COMMENTARY--Has the stock market hit bottom? That question is being asked a lot lately and I'm not going to claim to have any crystal ball, but there is one particular indicator you may want to consider.
The media indicator.
You won't find this as an index, but if you look around you'll notice it. It goes like this: The media is notoriously behind. By the time the mainstream press catches on, you know things are about to change. When the media is all on the same bandwagon going "bah, bah," you know things are about to do an about-face.
That's why I'm going to guess we're near the bottom for the Nasdaq. How do I know? BusinessWeek, Fortune and a host of other business magazines have had covers dissecting the bear market, recession and tech collapse. But that's just a start. Many of those Sunday morning political talk shows--you know the ones occupied by politicos, talking heads and policy wonks--devoted a lot of time to Wall Street's woes.
On March 18, ABC's "This Week," hosted by Cokie Roberts and Sam Donaldson, had Amazon (Nasdaq: AMZN) CEO Jeff Bezos, Morgan Stanley Chief Strategist Byron Wien and Warren Buffett as guests. Simply put, Sam and Cokie were doing the best CNBC imitation they could do.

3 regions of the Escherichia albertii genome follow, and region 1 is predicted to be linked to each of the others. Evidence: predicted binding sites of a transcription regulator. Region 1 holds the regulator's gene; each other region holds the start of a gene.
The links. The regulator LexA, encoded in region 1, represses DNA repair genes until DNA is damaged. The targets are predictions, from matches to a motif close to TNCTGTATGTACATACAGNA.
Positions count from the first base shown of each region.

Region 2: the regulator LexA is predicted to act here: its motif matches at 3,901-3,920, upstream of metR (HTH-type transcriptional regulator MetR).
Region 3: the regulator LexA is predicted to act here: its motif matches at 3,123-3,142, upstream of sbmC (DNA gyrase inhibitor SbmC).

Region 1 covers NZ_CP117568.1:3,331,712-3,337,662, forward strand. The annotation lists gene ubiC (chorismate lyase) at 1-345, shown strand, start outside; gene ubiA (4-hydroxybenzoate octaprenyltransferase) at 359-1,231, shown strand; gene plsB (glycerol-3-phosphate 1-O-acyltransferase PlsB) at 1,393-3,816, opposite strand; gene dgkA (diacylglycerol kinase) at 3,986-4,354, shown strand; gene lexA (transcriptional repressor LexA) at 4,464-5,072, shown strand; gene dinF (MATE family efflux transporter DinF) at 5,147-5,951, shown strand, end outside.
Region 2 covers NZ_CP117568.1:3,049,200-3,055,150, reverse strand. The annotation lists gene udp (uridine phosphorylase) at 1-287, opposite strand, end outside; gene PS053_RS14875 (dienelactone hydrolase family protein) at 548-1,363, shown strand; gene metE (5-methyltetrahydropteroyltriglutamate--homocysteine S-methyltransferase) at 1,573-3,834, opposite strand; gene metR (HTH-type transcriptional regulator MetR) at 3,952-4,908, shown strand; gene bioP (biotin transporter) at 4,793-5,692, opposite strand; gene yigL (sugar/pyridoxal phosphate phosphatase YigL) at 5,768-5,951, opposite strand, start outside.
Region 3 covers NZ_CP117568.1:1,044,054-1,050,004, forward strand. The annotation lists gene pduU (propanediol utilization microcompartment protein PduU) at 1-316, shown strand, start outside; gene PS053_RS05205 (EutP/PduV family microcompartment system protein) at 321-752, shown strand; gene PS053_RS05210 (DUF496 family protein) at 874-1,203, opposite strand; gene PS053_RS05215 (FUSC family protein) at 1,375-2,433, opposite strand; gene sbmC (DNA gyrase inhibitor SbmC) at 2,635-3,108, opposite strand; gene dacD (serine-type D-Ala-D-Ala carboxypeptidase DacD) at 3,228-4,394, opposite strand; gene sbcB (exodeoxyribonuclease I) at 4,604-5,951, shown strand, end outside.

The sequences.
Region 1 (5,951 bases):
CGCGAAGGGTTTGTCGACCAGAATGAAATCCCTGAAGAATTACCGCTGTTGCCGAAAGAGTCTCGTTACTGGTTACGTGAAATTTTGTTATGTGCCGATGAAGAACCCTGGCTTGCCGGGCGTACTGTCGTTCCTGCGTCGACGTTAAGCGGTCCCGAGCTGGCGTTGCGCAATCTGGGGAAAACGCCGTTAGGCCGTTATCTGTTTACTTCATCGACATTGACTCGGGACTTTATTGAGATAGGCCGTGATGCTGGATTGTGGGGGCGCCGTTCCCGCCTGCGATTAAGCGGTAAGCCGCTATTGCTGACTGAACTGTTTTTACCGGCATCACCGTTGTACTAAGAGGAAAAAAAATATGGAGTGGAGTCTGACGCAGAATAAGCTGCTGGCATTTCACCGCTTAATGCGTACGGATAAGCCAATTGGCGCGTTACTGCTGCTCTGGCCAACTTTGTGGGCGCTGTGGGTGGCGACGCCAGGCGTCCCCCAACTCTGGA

Maybe it was just that "This Week" got tired of politics. Or maybe it means that Wall Street's fortunes can't get much worse.
It's the same deal with the broadcast news programs. You'll inevitably get some mention about the market. Fox News commentator Bill O'Reilly even floated the idea last week that Alan Greenspan and Bill Clinton knew the markets would tank, but failed to warn the public.
When all these media types are talking about the bear market and what Cisco (Nasdaq: CSCO) CEO John Chambers thinks about the economy it has to be the beginning of a bull market. Every media outlet is proclaiming the sky has fallen.
Looking back, it turns out that a little content analysis of the media would have predicted when market peaked last year.
AOL Time Warner (NYSE: AOL), then Time Warner, launched eCompanyNow, a new economy magazine, in June 2000 just as the "new economy" was becoming just the "economy." Time Warner was obviously salivating over those ad-filled issues of The Industry Standard, Business 2.0 and all those new economy mags back in 2000.
That first issue of eCompanyNow pondered Internet incubators (remember them?), how Web marketplaces will change business forever (we're waiting), and getting jobs at dot-coms (are any left?).
But Time Warner Publishing's late entry to the new economy bandwagon was just the beginning.
The clear signal that the markets had peaked in 2000 was TNT's "Bull," a Wall Street soap opera about a bunch of investment bankers. "Bull" made its debut in August, but was inevitably cooked up a few months earlier when investors were going ga-ga over those dot-coms that now are lucky to be listed on the Nasdaq.
Then we got Fox Broadcasting's show The $treet. It debuted in November and went off the air a few episodes later. You could say it was quickly delisted. "Bull," however, is returning for a run in 2001. Let's hope the market cooperates this time.
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